Snow Flower Rave in the Washington Post

From the Washington Post:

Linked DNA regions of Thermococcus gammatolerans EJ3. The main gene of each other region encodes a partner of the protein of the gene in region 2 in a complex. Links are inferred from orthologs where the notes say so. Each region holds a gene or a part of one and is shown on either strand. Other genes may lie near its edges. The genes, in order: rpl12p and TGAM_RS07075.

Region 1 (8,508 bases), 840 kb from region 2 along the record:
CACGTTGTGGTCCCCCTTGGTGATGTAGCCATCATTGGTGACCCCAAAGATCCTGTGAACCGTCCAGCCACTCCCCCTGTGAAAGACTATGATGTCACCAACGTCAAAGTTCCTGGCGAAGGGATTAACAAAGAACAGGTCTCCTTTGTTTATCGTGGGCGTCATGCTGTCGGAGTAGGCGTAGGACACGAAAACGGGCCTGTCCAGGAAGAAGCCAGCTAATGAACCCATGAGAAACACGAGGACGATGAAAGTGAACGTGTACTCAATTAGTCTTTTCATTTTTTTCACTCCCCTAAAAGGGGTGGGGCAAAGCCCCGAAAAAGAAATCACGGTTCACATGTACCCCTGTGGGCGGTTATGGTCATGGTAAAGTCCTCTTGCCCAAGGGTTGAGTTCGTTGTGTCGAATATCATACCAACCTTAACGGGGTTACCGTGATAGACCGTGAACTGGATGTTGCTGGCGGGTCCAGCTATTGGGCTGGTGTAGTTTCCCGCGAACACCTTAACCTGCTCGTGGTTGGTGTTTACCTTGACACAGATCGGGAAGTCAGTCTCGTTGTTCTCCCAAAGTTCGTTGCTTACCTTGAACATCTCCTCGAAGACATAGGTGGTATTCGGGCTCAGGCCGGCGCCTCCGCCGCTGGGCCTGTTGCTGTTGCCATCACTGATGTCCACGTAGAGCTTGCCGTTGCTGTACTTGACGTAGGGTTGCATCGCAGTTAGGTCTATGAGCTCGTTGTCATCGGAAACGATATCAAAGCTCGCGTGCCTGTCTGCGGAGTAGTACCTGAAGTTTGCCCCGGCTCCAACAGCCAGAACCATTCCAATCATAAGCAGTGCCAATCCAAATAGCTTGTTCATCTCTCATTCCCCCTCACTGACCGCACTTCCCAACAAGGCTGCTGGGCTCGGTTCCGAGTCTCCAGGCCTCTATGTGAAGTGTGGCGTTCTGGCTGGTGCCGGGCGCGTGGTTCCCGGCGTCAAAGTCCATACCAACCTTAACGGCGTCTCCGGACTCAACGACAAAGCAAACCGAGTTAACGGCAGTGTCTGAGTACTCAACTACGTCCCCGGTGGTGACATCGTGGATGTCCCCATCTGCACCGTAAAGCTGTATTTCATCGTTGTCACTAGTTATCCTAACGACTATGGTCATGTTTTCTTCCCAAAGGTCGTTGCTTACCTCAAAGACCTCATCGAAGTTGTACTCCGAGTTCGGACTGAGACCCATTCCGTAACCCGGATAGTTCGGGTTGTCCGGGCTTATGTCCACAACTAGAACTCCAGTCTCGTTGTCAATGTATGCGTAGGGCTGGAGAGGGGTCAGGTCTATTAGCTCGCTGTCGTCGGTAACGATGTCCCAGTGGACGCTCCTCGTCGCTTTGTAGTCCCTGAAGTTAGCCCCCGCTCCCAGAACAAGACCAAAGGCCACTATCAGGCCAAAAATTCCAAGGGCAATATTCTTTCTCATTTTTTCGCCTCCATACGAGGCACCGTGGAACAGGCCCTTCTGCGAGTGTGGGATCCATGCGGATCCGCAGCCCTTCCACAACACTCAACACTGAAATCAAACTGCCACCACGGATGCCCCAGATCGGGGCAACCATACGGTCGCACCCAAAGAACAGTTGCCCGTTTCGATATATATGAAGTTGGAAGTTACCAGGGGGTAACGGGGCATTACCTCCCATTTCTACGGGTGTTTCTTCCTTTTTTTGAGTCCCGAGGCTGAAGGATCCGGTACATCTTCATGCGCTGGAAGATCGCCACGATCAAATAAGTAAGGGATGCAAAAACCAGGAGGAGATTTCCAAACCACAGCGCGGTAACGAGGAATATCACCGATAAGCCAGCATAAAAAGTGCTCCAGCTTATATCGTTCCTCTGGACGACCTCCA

Through See’s careful, detailed descriptions of life in a remote 19th-century Chinese village, we experience a world where women spend their days in upstairs chambers, kowtowing to elders, serving tea and communicating in nu shu. She reveals to us the horrors of foot binding (foot bent back, bones broken and reshaped), a young girl’s innocent dreams of life in a new home mingled with fears of being married off to a stranger, and the obsession with bearing sons. Woven through all this is the friendship between Lily and Snow Flower, which is compromised when Lily misinterprets a letter from her friend, cutting herself off from the one person she loves most. Years later, when Lily begins to understand her own failings and the depth of Snow Flower’s affection for her, it is too late. She must find other ways to seek forgiveness and make amends. The wonder of this book is that it takes readers to a place at once foreign and familiar — foreign because of its time and setting, yet familiar because this landscape of love and sorrow is inhabited by us all. Snow Flower and the Secret Fan is a triumph on every level, a beautiful, heartbreaking story. ·Read the full review